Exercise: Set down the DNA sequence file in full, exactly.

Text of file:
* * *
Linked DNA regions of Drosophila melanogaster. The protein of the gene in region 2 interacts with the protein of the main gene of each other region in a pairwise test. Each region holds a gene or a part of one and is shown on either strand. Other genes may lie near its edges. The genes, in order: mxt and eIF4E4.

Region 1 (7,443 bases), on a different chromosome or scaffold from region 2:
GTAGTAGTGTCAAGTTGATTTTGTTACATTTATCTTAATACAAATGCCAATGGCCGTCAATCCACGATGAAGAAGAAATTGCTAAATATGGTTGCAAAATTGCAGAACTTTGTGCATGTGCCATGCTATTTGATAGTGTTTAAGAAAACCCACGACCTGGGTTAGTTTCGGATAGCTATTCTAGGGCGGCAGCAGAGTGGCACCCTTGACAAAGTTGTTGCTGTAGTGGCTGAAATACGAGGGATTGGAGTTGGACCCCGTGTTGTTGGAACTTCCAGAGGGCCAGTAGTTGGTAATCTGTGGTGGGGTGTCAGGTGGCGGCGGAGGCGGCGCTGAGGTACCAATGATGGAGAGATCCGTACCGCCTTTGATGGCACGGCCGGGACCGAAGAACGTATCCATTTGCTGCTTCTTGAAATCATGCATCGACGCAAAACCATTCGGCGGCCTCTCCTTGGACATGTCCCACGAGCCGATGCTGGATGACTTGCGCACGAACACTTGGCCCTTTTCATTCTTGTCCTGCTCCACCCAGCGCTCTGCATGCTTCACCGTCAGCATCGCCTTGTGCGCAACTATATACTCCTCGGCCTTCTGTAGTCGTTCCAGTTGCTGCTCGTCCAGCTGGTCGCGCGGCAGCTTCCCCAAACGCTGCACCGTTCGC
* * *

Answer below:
Linked DNA regions of Drosophila melanogaster. The protein of the gene in region 2 interacts with the protein of the main gene of each other region in a pairwise test. Each region holds a gene or a part of one and is shown on either strand. Other genes may lie near its edges. The genes, in order: mxt and eIF4E4.

Region 1 (7,443 bases), on a different chromosome or scaffold from region 2:
GTAGTAGTGTCAAGTTGATTTTGTTACATTTATCTTAATACAAATGCCAATGGCCGTCAATCCACGATGAAGAAGAAATTGCTAAATATGGTTGCAAAATTGCAGAACTTTGTGCATGTGCCATGCTATTTGATAGTGTTTAAGAAAACCCACGACCTGGGTTAGTTTCGGATAGCTATTCTAGGGCGGCAGCAGAGTGGCACCCTTGACAAAGTTGTTGCTGTAGTGGCTGAAATACGAGGGATTGGAGTTGGACCCCGTGTTGTTGGAACTTCCAGAGGGCCAGTAGTTGGTAATCTGTGGTGGGGTGTCAGGTGGCGGCGGAGGCGGCGCTGAGGTACCAATGATGGAGAGATCCGTACCGCCTTTGATGGCACGGCCGGGACCGAAGAACGTATCCATTTGCTGCTTCTTGAAATCATGCATCGACGCAAAACCATTCGGCGGCCTCTCCTTGGACATGTCCCACGAGCCGATGCTGGATGACTTGCGCACGAACACTTGGCCCTTTTCATTCTTGTCCTGCTCCACCCAGCGCTCTGCATGCTTCACCGTCAGCATCGCCTTGTGCGCAACTATATACTCCTCGGCCTTCTGTAGTCGTTCCAGTTGCTGCTCGTCCAGCTGGTCGCGCGGCAGCTTCCCCAAACGCTGCACCGTTCGC